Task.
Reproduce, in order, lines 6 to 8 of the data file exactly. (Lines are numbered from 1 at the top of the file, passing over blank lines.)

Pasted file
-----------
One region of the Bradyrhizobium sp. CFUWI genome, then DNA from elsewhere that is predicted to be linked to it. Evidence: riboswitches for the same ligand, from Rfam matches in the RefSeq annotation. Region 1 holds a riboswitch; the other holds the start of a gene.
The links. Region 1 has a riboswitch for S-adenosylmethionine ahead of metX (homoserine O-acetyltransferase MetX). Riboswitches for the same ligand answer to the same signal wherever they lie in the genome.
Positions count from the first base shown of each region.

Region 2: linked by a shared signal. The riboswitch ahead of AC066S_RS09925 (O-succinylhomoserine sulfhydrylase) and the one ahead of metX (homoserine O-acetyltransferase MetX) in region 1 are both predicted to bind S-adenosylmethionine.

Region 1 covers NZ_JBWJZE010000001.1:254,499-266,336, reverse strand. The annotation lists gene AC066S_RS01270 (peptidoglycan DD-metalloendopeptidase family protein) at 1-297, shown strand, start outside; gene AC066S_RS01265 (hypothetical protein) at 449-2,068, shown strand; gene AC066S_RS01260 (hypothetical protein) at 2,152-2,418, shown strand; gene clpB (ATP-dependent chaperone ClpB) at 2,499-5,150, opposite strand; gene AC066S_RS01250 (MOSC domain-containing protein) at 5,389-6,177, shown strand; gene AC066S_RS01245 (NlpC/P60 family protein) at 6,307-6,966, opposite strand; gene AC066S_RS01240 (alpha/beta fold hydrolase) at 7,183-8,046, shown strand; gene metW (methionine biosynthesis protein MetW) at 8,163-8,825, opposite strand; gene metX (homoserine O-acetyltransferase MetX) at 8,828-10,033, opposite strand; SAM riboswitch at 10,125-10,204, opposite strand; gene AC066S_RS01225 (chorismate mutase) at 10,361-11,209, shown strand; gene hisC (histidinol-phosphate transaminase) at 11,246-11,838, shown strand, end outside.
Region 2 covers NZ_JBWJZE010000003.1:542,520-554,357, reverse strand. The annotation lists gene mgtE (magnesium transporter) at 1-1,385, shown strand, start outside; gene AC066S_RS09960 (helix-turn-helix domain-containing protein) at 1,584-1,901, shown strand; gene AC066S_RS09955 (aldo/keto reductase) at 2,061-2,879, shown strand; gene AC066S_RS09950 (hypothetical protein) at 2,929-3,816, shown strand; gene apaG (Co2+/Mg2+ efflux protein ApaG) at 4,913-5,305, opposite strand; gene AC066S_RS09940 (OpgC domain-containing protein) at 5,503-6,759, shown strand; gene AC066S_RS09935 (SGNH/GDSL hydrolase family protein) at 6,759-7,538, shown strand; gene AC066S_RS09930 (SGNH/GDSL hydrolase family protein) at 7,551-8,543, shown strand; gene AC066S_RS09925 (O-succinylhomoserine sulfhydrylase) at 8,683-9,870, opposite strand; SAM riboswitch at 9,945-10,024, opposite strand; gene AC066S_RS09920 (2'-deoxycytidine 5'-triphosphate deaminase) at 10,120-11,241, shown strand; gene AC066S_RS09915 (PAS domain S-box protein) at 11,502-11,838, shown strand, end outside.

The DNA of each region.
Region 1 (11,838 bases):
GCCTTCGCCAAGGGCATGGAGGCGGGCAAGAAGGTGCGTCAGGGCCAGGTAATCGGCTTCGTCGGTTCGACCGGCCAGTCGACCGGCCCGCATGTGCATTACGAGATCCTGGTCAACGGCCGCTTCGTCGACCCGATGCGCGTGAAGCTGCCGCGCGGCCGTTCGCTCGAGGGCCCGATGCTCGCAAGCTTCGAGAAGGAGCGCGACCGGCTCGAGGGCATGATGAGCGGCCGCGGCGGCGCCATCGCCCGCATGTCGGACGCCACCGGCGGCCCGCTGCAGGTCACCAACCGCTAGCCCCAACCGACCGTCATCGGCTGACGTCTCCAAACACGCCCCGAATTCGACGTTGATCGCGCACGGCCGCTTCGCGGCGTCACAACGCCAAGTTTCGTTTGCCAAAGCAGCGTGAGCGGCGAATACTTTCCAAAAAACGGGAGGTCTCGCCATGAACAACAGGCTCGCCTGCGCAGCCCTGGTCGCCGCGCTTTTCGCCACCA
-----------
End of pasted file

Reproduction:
Region 2 covers NZ_JBWJZE010000003.1:542,520-554,357, reverse strand. The annotation lists gene mgtE (magnesium transporter) at 1-1,385, shown strand, start outside; gene AC066S_RS09960 (helix-turn-helix domain-containing protein) at 1,584-1,901, shown strand; gene AC066S_RS09955 (aldo/keto reductase) at 2,061-2,879, shown strand; gene AC066S_RS09950 (hypothetical protein) at 2,929-3,816, shown strand; gene apaG (Co2+/Mg2+ efflux protein ApaG) at 4,913-5,305, opposite strand; gene AC066S_RS09940 (OpgC domain-containing protein) at 5,503-6,759, shown strand; gene AC066S_RS09935 (SGNH/GDSL hydrolase family protein) at 6,759-7,538, shown strand; gene AC066S_RS09930 (SGNH/GDSL hydrolase family protein) at 7,551-8,543, shown strand; gene AC066S_RS09925 (O-succinylhomoserine sulfhydrylase) at 8,683-9,870, opposite strand; SAM riboswitch at 9,945-10,024, opposite strand; gene AC066S_RS09920 (2'-deoxycytidine 5'-triphosphate deaminase) at 10,120-11,241, shown strand; gene AC066S_RS09915 (PAS domain S-box protein) at 11,502-11,838, shown strand, end outside.

The DNA of each region.
Region 1 (11,838 bases):